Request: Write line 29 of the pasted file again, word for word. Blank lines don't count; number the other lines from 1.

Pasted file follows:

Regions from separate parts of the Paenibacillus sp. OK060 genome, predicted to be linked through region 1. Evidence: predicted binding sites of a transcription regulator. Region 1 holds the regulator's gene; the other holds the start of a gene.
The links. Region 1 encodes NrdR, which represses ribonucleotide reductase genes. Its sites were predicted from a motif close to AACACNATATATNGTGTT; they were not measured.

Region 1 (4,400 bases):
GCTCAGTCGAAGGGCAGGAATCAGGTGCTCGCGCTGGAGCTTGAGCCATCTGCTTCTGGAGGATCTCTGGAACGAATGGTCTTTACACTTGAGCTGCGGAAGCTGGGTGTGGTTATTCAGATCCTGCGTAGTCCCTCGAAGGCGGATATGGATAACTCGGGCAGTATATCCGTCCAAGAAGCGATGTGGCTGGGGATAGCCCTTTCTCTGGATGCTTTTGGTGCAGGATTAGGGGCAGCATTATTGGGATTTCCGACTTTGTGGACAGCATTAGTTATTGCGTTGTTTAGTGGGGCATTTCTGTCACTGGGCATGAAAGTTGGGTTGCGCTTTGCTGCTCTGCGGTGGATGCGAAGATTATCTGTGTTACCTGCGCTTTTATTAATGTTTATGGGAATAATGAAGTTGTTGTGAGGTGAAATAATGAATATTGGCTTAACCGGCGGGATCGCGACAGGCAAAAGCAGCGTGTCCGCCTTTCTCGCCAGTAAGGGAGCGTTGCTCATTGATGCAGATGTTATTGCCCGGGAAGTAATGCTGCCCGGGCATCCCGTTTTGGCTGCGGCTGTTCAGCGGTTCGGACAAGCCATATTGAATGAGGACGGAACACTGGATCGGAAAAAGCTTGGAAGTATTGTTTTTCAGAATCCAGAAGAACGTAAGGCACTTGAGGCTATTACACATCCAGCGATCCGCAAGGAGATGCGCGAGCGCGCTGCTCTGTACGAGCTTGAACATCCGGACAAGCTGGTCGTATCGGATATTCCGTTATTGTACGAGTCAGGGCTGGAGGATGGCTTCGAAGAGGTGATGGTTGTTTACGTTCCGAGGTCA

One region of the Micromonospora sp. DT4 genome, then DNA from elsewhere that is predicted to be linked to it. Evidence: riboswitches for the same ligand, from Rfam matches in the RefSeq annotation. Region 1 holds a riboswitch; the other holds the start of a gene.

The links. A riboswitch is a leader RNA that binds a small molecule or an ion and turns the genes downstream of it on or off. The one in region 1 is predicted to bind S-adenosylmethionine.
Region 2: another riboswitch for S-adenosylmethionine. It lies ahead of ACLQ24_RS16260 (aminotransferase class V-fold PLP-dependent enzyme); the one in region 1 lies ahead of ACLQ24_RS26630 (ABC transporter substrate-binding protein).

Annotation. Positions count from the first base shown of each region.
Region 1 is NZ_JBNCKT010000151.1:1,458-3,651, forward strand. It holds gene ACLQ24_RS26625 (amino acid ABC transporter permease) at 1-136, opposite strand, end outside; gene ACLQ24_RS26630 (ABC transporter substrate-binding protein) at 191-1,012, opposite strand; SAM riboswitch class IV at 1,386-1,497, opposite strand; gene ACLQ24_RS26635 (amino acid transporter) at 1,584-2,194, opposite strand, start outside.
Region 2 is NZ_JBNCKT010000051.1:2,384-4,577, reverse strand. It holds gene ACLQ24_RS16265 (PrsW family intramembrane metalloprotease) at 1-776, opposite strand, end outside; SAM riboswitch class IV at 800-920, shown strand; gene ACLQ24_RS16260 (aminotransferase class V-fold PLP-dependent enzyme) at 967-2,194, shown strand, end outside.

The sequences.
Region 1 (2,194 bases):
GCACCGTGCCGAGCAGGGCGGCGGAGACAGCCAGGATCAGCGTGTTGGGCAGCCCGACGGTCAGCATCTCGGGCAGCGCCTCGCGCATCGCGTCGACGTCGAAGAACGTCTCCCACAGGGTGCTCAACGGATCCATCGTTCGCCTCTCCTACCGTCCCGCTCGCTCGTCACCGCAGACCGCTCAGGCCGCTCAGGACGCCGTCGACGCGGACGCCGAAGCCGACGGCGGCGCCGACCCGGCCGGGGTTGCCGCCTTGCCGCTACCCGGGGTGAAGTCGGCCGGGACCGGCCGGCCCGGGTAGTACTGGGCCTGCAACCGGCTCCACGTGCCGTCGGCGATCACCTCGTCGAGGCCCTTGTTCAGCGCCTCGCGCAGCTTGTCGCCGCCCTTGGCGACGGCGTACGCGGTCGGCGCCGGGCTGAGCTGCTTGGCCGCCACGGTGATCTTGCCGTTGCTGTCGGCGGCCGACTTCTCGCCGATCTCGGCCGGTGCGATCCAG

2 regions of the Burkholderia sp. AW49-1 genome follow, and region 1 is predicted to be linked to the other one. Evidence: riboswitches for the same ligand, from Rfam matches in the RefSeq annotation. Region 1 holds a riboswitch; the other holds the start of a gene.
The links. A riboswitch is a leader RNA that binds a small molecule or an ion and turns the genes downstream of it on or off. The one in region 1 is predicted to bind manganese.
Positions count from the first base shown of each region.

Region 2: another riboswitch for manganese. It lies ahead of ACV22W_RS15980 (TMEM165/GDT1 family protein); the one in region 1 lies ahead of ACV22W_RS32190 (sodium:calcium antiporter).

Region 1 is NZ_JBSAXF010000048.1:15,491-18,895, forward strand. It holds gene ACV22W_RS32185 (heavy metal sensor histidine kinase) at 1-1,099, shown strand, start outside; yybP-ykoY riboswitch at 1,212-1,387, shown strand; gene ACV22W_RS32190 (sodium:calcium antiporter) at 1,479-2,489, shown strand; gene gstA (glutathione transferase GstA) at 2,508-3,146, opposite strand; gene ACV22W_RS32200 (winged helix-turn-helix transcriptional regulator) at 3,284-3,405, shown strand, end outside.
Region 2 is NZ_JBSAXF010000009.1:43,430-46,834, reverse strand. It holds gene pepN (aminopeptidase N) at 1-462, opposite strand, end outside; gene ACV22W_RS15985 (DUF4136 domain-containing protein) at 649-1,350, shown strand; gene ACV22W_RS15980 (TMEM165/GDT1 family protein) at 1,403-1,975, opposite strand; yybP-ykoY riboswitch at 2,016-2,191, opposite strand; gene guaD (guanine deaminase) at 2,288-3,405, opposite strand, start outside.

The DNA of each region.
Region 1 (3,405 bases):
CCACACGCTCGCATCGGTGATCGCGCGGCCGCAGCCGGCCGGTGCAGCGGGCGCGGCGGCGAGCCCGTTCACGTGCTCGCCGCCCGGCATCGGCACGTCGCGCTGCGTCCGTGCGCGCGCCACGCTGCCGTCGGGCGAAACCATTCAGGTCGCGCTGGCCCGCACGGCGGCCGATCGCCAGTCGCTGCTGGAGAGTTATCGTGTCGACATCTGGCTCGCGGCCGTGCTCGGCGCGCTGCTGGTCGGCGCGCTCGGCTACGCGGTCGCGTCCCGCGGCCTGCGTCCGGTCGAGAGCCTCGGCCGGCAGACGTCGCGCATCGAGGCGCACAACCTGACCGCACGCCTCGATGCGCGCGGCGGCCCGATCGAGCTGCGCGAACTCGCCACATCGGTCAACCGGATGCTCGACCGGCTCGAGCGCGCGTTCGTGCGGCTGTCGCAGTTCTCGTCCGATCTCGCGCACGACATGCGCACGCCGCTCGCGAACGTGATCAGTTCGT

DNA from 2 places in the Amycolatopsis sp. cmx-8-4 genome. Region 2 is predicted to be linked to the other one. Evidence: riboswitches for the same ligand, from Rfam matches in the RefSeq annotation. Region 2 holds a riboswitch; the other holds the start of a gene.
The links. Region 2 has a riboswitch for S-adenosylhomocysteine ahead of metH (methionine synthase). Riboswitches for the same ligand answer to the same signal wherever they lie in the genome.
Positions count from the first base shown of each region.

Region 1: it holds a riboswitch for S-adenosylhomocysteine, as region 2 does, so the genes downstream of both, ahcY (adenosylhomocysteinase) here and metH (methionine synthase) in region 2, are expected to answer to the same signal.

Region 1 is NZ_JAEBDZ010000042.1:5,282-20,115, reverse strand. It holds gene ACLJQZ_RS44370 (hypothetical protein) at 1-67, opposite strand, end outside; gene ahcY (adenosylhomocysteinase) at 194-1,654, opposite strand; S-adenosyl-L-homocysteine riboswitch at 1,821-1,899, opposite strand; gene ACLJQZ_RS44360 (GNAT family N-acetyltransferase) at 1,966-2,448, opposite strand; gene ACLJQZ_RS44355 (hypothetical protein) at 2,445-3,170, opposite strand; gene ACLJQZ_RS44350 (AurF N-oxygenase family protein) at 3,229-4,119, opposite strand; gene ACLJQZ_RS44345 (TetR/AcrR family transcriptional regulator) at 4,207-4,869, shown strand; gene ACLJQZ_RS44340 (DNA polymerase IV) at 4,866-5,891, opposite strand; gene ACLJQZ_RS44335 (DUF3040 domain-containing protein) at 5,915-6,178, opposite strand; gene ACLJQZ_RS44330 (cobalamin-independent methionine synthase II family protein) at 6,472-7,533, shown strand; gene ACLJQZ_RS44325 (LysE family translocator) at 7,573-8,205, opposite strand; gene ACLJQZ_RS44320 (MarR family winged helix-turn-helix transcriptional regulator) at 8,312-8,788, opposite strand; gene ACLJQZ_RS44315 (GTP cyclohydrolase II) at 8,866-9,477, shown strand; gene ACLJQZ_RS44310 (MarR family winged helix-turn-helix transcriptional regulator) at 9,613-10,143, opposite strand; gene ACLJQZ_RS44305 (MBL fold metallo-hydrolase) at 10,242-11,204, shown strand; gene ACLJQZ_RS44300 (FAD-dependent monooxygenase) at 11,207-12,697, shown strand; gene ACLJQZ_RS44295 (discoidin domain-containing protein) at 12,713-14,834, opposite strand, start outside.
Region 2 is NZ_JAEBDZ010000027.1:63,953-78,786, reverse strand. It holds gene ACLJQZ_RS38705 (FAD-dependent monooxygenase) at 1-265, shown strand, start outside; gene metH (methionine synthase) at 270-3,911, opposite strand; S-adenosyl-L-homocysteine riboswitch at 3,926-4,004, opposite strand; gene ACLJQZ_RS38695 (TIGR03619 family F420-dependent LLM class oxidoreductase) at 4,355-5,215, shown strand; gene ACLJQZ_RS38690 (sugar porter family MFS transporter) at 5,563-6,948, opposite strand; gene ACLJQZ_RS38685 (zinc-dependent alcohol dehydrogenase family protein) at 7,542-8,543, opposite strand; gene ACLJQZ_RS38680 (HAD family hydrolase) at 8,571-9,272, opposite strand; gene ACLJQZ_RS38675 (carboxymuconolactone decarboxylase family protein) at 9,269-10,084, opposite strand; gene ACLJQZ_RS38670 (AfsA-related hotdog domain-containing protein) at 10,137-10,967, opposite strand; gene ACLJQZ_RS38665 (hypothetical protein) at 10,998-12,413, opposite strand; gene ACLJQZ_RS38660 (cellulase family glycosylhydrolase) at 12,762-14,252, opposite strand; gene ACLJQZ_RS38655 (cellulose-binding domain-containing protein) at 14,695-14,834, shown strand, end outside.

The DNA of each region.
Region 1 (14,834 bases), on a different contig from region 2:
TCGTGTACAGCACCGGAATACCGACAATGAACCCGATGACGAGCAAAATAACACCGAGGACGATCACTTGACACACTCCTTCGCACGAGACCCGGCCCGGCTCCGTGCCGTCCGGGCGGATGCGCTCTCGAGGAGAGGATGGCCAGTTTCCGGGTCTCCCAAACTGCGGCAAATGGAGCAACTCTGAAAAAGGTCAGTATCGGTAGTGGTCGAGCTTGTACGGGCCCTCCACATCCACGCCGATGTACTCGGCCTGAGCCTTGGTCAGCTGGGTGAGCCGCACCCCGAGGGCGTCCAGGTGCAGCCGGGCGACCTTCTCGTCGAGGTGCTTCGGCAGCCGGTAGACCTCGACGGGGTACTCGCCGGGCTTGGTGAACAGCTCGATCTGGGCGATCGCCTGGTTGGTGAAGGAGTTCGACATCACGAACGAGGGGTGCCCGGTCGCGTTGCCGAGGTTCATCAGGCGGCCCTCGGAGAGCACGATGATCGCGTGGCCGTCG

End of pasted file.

The DNA of each region.